My son is a Republican, and I don't know where we went wrong. We always listened to public radio, ate organic and donated to Green Peace. Now, he's canvassing for Kasich. I want to feel proud that the child I raised is politically engaged. Instead, I keep asking myself what I could have done differently. Do I celebrate my child's passion for democracy, even if I can't for the life of me wrap my head around his ideas?
p.s. He is also applying to business schools.
Pass the smelling salts.
Dear Smelling Salts,
Hey, welcome to democracy! Your kid has a mind of his own. So it goes. Maybe he’s rebelling against your values. Kids will do that. Also, on the bright side: Kasich! By your own reckoning, he could have chosen a lot worse.
How do I not feel upset that Donald Trump is doing so well?
I don’t know, how?
But seriously, folks. Lookie here: it’s not a bad thing to be upset that Trump is doing so well. In fact, it’s an appropriate and necessary reaction for those citizens who view him as a demagogue bent on inciting violence.
The larger question — and this applies to everyone from Bernie fans to Trump supporters — is whether you can convert your distress into meaningful political action.
I’m scared Donald Trump may win. Then what? Do I try to move to Canada?
Ready to Pack
You’re skipping the whole election. Please don’t do that. If you don’t want Trump to win — or, to put it more affirmatively, you want another candidate to win — it’s time to stop fretting and start getting involved in the political process.
If Trump still gets elected, you can certainly try to move to Canada. But don’t be surprised if our neighbors to the North impose a quota on American immigrants.
Everywhere we go politics come up and we don't agree. I want to stay off the subject but every social event is turning into a battle and I don't want to go to them. My partner wants me to go and fight it out, or just sit quietly and let it rage on. I just want to stay home, or go out solely as a couple.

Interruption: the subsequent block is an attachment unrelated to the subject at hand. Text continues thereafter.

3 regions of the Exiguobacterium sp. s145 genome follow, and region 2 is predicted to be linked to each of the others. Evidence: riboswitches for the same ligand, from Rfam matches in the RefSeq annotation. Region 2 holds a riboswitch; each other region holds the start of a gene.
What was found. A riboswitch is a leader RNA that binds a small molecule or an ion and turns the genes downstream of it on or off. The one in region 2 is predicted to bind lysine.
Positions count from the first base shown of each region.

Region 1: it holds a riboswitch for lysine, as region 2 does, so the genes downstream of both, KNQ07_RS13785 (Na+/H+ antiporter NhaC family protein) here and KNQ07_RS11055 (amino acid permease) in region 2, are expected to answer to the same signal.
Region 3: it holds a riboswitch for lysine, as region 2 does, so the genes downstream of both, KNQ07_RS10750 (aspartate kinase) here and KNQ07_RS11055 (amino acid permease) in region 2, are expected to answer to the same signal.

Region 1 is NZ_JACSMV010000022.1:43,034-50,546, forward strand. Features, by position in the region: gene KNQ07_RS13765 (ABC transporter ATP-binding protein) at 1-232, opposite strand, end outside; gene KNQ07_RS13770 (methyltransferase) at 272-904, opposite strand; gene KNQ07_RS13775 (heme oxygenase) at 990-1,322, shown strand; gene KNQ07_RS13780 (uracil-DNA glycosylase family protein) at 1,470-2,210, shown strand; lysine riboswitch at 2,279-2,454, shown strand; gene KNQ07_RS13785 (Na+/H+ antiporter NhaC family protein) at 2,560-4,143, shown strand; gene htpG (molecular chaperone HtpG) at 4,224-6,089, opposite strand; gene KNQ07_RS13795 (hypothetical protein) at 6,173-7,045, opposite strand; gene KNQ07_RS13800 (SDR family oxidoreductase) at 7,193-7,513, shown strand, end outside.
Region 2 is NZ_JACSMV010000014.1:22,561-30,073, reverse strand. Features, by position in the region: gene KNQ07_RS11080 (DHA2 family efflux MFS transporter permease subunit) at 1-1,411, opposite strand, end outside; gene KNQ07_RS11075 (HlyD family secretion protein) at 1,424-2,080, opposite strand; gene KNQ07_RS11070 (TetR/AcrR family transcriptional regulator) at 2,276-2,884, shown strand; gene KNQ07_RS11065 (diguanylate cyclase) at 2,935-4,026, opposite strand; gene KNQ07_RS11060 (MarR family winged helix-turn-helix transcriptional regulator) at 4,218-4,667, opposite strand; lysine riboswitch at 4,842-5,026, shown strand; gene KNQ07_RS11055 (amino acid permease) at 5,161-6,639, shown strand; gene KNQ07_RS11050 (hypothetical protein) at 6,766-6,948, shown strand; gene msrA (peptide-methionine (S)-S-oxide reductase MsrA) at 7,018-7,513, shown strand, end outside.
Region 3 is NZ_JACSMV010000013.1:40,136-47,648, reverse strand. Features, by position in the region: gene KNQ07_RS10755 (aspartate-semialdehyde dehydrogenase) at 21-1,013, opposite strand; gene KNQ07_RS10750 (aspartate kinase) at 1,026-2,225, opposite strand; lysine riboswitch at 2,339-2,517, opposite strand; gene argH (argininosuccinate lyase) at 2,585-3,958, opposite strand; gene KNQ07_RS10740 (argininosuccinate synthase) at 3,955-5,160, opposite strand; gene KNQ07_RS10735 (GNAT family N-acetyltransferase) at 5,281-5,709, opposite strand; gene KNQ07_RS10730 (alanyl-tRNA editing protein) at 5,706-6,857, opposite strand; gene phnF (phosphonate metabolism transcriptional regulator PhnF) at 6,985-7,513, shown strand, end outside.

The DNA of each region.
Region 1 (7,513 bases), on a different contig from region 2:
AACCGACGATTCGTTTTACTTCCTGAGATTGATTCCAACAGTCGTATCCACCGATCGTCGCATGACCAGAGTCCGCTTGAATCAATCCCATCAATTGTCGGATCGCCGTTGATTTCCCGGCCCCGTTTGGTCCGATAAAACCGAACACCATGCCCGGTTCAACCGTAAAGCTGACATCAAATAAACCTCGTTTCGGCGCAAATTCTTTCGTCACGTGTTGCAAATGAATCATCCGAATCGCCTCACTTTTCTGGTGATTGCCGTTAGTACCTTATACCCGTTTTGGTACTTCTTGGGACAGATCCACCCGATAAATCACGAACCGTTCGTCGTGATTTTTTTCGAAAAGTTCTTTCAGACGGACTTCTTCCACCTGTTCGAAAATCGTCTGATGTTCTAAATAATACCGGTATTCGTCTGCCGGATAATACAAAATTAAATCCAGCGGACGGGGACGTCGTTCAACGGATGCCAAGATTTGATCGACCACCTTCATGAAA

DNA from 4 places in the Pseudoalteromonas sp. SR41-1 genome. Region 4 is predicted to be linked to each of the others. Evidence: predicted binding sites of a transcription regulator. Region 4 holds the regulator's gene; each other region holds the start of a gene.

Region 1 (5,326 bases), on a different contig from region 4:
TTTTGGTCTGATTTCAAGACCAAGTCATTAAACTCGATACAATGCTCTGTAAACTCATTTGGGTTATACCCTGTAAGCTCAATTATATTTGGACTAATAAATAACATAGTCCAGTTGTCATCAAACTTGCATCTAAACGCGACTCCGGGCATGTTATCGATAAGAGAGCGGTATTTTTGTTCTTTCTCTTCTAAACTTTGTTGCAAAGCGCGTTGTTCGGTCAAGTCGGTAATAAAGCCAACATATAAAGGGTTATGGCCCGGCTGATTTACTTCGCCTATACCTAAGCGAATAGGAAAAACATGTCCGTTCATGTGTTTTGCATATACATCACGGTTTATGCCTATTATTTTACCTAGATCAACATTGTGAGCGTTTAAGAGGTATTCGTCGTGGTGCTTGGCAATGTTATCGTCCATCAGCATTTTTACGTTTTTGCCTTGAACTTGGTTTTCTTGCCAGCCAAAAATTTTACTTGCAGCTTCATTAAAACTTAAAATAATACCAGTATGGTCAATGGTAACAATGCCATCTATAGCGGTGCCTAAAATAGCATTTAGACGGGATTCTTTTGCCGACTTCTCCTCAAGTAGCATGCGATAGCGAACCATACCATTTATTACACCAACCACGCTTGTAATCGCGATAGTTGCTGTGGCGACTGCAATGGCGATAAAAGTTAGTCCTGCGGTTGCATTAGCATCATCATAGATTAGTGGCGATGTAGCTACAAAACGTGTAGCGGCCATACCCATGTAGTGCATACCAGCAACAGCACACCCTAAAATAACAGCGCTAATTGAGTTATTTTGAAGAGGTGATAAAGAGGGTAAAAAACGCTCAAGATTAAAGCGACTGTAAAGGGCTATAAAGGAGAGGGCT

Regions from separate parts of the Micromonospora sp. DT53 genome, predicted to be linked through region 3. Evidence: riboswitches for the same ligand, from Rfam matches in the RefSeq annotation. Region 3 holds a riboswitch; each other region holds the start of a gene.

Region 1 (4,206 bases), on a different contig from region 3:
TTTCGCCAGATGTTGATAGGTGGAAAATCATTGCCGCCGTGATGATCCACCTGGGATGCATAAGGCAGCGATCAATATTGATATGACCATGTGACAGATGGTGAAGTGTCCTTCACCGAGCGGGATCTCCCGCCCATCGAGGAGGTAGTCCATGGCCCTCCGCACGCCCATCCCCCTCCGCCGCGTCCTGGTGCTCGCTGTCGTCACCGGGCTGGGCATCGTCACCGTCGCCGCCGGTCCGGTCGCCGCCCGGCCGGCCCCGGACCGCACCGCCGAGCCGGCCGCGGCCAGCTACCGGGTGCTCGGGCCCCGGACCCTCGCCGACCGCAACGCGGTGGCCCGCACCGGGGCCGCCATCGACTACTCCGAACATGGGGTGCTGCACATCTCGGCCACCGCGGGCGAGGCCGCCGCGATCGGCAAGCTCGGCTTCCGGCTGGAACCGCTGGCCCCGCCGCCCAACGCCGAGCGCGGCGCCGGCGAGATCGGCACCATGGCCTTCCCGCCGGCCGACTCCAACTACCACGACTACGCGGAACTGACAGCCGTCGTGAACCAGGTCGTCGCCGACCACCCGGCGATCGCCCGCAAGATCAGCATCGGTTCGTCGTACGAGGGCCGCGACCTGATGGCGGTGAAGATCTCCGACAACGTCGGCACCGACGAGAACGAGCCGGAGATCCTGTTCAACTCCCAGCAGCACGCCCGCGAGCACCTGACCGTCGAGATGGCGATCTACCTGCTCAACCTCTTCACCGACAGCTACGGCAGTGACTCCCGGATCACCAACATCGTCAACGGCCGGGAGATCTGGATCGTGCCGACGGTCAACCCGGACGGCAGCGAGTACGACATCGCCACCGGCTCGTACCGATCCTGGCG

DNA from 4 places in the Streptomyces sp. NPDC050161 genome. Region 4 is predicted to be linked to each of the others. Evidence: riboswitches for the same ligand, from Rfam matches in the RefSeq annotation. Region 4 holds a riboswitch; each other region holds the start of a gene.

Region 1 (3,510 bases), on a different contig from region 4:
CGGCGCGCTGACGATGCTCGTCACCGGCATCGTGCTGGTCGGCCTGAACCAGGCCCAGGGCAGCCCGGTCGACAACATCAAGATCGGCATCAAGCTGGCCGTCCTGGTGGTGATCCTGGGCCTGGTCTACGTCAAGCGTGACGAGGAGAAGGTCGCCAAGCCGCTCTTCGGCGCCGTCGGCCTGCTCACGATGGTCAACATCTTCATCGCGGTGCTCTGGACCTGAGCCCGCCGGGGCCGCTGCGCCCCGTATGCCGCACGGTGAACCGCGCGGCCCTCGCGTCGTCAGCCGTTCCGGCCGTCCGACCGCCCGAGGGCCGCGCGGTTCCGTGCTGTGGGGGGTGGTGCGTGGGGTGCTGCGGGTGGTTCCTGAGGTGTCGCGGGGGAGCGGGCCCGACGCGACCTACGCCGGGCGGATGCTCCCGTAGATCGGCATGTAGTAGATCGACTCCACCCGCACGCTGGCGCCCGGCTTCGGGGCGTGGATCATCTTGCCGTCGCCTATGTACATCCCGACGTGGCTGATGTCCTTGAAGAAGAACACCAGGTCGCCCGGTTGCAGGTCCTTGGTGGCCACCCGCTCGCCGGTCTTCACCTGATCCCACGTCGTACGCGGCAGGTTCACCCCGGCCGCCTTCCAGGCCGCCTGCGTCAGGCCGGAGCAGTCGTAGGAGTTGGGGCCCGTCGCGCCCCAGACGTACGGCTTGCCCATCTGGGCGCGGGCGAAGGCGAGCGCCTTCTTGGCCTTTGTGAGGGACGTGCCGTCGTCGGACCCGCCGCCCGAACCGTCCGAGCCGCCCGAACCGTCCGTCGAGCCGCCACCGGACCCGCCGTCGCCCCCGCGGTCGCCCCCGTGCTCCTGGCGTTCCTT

What to do?
Every social event? Wow.
If talking politics is truly onerous to you, then sit down with your partner and make it clear that you don’t want to be subjected to political arguments. Period.
Help! I can't decide between Bernie and Hillary!
You have to conduct a self-inventory of what issues and leadership qualities are most important to you.
My wife, for instance, feels strongly that Hillary will be more effective as a candidate and as president.
I believe that true moral progress will only be possible when corporate money is bled out of our electoral system, and when Americans rise up and demand a more compassionate and responsive government. So I’m a Bernie guy.
They are both outstanding public servants. Be thankful for that.
Author's note: The political season has yet to even reach the fever pitch we can expect in a few months. Any lightning round questions or comments most welcome. Please send them along in the comments section below. And feel free to send a more detailed letter to Heavy Meddle, too. You can use this form, or send your questions via email. I may not have a helpful response, but the act of writing the letter itself might provide some clarity. — S.A.